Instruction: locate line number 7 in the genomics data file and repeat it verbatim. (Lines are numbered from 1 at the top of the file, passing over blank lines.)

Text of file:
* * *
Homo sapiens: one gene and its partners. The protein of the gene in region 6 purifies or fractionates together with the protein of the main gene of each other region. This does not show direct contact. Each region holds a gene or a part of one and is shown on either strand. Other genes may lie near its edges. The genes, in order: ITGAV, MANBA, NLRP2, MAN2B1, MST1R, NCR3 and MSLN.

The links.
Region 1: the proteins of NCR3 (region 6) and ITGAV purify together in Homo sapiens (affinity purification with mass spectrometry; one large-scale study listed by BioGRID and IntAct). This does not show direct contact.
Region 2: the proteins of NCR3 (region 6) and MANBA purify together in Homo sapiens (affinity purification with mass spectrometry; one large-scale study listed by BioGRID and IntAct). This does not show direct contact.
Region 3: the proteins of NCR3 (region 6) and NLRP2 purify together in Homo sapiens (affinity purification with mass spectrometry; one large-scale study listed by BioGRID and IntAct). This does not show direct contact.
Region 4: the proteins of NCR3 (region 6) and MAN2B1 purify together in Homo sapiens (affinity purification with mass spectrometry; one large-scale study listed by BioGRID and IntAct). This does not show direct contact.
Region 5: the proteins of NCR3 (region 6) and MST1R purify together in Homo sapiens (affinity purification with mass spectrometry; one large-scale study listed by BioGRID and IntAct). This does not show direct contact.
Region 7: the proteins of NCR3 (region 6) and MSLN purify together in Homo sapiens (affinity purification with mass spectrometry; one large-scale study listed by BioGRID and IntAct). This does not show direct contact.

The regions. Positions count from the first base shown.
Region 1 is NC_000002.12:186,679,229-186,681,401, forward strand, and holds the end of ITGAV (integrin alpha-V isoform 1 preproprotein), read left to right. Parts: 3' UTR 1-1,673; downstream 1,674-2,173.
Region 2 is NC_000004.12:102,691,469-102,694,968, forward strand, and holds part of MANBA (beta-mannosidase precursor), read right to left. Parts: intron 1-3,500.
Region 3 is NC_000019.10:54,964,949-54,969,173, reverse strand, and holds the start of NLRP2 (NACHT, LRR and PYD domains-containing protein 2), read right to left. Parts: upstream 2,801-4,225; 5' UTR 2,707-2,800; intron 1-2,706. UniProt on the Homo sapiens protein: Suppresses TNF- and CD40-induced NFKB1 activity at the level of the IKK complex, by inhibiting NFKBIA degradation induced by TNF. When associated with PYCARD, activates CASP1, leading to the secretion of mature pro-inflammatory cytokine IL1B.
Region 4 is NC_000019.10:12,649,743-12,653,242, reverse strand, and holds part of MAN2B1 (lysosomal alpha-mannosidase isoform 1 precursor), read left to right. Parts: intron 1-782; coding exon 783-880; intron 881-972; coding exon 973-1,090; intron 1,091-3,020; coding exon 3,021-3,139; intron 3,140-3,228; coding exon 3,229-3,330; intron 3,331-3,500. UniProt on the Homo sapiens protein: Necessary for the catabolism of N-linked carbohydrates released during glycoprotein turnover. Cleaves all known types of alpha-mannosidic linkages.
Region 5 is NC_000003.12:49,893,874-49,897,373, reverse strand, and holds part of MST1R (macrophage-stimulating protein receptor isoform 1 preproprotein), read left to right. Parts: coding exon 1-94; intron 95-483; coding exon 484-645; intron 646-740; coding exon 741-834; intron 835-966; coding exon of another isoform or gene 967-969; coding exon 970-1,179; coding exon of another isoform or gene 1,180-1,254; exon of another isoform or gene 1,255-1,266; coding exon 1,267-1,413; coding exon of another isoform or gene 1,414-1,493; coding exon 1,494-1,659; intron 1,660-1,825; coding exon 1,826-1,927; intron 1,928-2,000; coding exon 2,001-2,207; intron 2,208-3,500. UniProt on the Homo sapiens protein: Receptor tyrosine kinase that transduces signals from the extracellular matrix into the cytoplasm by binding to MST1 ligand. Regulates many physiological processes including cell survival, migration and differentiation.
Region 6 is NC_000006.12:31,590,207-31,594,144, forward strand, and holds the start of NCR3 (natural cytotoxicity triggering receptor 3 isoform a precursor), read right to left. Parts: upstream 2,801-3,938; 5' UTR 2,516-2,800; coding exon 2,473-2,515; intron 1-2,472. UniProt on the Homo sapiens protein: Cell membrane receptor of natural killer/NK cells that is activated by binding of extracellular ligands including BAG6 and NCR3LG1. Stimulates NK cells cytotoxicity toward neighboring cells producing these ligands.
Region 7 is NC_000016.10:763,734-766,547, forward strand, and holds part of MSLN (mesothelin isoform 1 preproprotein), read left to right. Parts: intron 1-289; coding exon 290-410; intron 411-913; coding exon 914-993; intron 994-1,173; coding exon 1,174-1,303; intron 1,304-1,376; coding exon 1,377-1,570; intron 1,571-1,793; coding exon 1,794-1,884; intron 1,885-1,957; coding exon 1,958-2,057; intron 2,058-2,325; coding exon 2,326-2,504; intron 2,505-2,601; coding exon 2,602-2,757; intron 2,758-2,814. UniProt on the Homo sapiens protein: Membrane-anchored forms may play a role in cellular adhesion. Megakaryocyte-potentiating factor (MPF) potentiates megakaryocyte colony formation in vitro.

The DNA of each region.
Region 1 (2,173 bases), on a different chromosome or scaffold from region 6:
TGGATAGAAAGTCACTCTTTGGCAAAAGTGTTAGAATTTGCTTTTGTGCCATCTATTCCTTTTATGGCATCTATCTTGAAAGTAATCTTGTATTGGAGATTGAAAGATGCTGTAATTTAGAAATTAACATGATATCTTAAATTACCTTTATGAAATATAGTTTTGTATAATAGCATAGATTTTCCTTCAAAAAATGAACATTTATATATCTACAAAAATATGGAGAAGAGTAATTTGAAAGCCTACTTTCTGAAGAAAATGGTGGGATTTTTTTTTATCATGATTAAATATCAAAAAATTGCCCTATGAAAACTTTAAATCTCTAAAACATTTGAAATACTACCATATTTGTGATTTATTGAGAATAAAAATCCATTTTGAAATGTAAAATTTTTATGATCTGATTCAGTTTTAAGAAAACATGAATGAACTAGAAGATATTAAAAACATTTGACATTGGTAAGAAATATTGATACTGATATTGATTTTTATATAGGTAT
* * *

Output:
Region 5: the proteins of NCR3 (region 6) and MST1R purify together in Homo sapiens (affinity purification with mass spectrometry; one large-scale study listed by BioGRID and IntAct). This does not show direct contact.